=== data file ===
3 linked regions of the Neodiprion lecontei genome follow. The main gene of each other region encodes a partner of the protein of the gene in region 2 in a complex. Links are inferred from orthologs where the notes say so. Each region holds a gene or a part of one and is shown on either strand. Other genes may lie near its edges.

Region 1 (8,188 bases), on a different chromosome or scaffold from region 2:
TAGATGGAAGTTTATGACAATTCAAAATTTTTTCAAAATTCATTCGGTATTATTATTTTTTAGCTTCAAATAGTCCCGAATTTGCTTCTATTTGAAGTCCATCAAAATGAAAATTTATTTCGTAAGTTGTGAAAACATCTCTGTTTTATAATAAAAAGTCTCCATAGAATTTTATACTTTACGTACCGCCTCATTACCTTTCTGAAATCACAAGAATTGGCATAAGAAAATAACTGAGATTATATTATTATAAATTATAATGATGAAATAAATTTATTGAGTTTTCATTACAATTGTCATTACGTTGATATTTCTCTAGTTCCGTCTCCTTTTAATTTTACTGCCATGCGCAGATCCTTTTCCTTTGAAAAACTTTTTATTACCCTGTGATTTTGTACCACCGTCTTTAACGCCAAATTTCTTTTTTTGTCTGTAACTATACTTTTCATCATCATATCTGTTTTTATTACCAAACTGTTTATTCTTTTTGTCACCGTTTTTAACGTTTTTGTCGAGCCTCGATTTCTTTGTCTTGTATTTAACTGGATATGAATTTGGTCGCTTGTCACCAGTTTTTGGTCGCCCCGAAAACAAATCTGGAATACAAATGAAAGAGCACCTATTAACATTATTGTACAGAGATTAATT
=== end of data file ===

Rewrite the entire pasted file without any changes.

3 linked regions of the Neodiprion lecontei genome follow. The main gene of each other region encodes a partner of the protein of the gene in region 2 in a complex. Links are inferred from orthologs where the notes say so. Each region holds a gene or a part of one and is shown on either strand. Other genes may lie near its edges.

Region 1 (8,188 bases), on a different chromosome or scaffold from region 2:
TAGATGGAAGTTTATGACAATTCAAAATTTTTTCAAAATTCATTCGGTATTATTATTTTTTAGCTTCAAATAGTCCCGAATTTGCTTCTATTTGAAGTCCATCAAAATGAAAATTTATTTCGTAAGTTGTGAAAACATCTCTGTTTTATAATAAAAAGTCTCCATAGAATTTTATACTTTACGTACCGCCTCATTACCTTTCTGAAATCACAAGAATTGGCATAAGAAAATAACTGAGATTATATTATTATAAATTATAATGATGAAATAAATTTATTGAGTTTTCATTACAATTGTCATTACGTTGATATTTCTCTAGTTCCGTCTCCTTTTAATTTTACTGCCATGCGCAGATCCTTTTCCTTTGAAAAACTTTTTATTACCCTGTGATTTTGTACCACCGTCTTTAACGCCAAATTTCTTTTTTTGTCTGTAACTATACTTTTCATCATCATATCTGTTTTTATTACCAAACTGTTTATTCTTTTTGTCACCGTTTTTAACGTTTTTGTCGAGCCTCGATTTCTTTGTCTTGTATTTAACTGGATATGAATTTGGTCGCTTGTCACCAGTTTTTGGTCGCCCCGAAAACAAATCTGGAATACAAATGAAAGAGCACCTATTAACATTATTGTACAGAGATTAATT